Apache Solr

Introduction to Apache Solr. Part 3: Connecting to PostgreSQL

Apache Solr [1] is a search engine framework written in Java and based on the Lucene search library [6]. In the previous two articles, we set up Apache Solr on the soon-to-be-released Debian GNU/Linux 11, initiated a single data core, uploaded example data, demonstrated how to query output data in different ways, and post-process it.

This is a follow-up article to the previous two [2,3]. So far, we loaded indexed data into the Apache Solr storage and queried data on that. Now, you will learn how to connect the relational database management system PostgreSQL [4] to Apache Solr and to do a search in it using the capabilities of Solr. This makes it necessary to do several steps described below in more detail — setting up PostgreSQL, preparing a data structure in a PostgreSQL database, and connecting PostgreSQL to Apache Solr, and doing our search.

Step 1: Setting up PostgreSQL

About PostgreSQL – a short info

PostgreSQL is an ingenious object-relational database management system. It has been available for use and has undergone active development for over 30 years now. It originates from the University of California, where it is seen as the successor of Ingres [7].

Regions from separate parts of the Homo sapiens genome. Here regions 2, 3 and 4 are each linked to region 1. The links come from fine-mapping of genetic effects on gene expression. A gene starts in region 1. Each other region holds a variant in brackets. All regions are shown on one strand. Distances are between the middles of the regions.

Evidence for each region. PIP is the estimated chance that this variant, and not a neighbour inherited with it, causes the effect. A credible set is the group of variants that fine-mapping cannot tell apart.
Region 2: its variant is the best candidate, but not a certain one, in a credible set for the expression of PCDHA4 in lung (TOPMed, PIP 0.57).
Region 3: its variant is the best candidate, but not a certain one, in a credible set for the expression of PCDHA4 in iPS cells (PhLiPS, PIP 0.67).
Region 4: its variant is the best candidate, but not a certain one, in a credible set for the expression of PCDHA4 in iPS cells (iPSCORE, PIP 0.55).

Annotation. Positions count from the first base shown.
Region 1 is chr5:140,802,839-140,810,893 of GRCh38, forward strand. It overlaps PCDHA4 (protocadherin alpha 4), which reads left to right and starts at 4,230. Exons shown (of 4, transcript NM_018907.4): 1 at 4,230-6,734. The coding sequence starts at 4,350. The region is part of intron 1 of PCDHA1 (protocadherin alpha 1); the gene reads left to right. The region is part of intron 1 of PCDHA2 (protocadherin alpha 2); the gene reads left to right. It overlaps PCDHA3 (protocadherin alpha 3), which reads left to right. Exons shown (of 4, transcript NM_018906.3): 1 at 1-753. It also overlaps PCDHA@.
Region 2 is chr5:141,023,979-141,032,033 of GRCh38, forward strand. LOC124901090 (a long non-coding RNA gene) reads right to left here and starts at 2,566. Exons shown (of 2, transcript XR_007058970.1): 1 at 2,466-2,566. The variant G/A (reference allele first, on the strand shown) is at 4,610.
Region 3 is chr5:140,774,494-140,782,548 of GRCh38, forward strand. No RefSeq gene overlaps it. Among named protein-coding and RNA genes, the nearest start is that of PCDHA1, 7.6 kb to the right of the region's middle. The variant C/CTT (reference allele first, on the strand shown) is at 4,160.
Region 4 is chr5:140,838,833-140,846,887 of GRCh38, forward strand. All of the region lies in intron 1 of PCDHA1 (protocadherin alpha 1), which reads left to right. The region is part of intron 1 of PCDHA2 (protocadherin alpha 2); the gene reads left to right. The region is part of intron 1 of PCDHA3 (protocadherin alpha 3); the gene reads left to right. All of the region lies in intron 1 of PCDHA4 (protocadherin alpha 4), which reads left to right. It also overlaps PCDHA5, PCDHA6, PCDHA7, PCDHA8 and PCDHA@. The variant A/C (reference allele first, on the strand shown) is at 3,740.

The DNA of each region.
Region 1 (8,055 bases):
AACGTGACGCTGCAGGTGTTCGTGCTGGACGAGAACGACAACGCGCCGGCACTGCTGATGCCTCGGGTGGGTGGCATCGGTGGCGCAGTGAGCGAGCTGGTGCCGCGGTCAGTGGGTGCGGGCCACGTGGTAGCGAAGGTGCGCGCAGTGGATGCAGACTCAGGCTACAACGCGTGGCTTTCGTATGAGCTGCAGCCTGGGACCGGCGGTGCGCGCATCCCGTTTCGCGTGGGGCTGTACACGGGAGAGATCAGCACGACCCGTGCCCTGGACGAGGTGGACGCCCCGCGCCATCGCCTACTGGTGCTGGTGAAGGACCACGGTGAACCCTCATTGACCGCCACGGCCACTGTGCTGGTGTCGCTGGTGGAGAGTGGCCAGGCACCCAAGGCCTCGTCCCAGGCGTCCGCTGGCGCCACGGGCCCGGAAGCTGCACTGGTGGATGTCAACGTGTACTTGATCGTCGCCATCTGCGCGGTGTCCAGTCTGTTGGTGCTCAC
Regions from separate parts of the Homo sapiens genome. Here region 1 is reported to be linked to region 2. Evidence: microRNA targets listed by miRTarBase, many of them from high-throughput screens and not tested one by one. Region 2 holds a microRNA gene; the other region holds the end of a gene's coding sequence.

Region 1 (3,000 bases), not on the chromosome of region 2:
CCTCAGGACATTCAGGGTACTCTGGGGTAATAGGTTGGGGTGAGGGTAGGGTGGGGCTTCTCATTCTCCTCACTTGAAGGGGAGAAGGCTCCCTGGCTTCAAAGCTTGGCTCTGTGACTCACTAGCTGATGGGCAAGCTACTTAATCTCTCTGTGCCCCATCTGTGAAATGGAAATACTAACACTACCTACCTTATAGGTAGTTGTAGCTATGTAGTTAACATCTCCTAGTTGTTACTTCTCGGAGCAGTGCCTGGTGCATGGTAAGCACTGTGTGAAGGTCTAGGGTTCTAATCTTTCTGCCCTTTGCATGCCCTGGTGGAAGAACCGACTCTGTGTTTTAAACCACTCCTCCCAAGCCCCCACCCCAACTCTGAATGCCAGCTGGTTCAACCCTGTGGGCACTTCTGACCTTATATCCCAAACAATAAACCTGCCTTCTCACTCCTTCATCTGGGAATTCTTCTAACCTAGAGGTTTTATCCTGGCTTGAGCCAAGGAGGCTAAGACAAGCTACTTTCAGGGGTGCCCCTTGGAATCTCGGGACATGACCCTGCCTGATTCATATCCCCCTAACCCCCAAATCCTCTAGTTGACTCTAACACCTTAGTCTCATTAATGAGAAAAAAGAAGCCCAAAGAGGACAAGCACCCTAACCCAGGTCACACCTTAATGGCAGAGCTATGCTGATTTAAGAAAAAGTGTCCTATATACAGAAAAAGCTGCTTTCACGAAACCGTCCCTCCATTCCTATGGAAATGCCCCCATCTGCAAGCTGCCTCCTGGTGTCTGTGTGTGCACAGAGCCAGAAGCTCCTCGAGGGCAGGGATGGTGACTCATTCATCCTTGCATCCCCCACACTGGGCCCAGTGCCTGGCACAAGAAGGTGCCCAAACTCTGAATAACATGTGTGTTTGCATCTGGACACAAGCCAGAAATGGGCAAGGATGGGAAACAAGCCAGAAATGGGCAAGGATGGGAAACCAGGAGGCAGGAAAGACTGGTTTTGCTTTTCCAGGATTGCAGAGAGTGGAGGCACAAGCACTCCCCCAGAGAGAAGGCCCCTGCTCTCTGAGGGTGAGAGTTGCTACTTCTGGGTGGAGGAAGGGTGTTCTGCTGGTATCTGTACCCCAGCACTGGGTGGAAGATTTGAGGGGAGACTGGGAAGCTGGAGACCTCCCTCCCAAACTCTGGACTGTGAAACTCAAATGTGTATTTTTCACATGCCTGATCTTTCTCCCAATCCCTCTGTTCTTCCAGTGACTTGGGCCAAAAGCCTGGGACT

From the start, it is available under open-source (GPL), free to use, modify, and distribute. It is widely used and very popular in the industry. PostgreSQL was initially designed to run on UNIX/Linux systems only and was later designed to run on other systems like Microsoft Windows, Solaris, and BSD. The current development of PostgreSQL is being done worldwide by numerous volunteers.

PostgreSQL setup

If not done yet, install PostgreSQL server and client locally, for example, on Debian GNU/Linux as described below using apt. Two articles are dealing with PostgreSQL — Yunis Said’s article [5] discusses the setup on Ubuntu. Still, he only scratches the surface while my previous article focuses on the combination of PostgreSQL with the GIS extension PostGIS [6]. The description here summarizes all the steps we need for this particular setup.

# apt install postgresql-13 postgresql-client-13